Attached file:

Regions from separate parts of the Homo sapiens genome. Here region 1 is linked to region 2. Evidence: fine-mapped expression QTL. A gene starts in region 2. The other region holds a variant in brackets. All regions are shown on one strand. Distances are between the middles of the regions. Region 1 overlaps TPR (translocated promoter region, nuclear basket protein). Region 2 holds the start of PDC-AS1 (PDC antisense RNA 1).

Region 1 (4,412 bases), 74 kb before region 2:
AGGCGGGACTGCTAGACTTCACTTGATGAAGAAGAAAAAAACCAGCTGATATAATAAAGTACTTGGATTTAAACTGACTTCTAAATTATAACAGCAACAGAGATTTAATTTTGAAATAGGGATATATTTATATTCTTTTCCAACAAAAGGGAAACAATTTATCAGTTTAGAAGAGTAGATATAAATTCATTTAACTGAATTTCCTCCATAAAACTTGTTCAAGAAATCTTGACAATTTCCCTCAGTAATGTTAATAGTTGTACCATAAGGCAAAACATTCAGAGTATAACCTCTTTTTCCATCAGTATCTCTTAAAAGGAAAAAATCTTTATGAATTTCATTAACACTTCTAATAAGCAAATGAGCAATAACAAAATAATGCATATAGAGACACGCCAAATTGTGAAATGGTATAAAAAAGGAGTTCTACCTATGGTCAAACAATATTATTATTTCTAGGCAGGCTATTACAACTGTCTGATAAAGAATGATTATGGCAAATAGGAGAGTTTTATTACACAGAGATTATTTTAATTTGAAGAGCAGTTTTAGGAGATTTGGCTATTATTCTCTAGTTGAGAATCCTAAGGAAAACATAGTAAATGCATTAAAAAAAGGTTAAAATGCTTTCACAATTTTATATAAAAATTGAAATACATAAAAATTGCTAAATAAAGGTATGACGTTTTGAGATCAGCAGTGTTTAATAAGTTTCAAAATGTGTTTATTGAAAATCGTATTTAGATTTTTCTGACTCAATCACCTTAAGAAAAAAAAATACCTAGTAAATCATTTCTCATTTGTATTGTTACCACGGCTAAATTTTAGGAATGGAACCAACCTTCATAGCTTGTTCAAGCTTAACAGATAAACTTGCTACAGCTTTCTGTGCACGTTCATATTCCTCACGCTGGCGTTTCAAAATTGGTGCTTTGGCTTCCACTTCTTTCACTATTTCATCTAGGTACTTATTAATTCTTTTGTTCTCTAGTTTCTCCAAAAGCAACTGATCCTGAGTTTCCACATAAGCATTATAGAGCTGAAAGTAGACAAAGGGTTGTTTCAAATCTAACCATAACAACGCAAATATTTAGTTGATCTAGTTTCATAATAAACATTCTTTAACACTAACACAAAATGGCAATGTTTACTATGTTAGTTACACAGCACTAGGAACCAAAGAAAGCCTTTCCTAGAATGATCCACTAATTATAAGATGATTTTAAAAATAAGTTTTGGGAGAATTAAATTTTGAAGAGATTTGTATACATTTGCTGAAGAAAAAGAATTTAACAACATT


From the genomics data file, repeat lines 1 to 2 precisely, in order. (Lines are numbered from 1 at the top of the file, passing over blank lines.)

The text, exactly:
Regions from separate parts of the Homo sapiens genome. Here region 1 is linked to region 2. Evidence: fine-mapped expression QTL. A gene starts in region 2. The other region holds a variant in brackets. All regions are shown on one strand. Distances are between the middles of the regions. Region 1 overlaps TPR (translocated promoter region, nuclear basket protein). Region 2 holds the start of PDC-AS1 (PDC antisense RNA 1).

Region 1 (4,412 bases), 74 kb before region 2: